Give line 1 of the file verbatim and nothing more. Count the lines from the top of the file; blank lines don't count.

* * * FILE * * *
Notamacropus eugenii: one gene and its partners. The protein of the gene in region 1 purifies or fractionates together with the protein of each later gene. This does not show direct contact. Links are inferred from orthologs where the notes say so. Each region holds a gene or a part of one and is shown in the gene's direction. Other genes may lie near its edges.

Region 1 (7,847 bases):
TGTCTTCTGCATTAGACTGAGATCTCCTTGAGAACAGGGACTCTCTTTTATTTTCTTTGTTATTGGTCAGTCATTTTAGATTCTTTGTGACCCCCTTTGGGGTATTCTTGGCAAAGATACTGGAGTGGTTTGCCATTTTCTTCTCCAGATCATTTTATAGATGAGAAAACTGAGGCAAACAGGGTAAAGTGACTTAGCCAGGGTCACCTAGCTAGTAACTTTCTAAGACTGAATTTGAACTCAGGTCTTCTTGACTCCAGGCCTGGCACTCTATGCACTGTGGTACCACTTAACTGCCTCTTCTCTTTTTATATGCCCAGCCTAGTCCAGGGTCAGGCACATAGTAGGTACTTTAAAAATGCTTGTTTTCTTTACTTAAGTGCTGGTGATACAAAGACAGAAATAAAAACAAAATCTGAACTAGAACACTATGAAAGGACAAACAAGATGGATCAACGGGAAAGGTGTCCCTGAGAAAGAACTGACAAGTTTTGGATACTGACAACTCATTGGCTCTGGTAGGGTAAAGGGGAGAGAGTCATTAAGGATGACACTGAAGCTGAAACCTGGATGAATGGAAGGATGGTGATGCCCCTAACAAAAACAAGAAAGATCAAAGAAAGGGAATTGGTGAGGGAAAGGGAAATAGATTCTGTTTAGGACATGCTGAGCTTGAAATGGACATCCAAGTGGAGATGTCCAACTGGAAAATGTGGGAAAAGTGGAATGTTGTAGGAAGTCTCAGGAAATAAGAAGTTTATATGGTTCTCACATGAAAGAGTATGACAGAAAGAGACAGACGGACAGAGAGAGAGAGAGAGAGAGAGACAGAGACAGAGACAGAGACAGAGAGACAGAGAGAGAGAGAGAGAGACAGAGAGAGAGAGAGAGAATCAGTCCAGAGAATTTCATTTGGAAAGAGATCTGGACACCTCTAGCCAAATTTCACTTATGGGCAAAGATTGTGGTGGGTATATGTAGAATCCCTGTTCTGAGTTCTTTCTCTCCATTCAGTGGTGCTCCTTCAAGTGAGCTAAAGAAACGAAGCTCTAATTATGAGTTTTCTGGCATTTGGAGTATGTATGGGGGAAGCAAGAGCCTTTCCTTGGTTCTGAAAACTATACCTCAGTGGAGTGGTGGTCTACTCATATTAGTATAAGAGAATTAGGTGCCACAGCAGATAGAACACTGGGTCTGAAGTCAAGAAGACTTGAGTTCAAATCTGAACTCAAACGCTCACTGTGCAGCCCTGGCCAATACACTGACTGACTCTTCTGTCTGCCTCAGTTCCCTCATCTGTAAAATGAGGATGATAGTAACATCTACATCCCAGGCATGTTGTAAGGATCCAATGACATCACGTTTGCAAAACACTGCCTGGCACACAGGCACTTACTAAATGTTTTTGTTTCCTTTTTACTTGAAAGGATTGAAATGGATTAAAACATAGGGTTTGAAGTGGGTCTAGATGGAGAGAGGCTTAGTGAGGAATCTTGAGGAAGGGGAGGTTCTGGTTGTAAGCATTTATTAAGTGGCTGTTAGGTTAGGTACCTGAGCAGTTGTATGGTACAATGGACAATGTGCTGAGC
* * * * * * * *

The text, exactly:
Notamacropus eugenii: one gene and its partners. The protein of the gene in region 1 purifies or fractionates together with the protein of each later gene. This does not show direct contact. Links are inferred from orthologs where the notes say so. Each region holds a gene or a part of one and is shown in the gene's direction. Other genes may lie near its edges.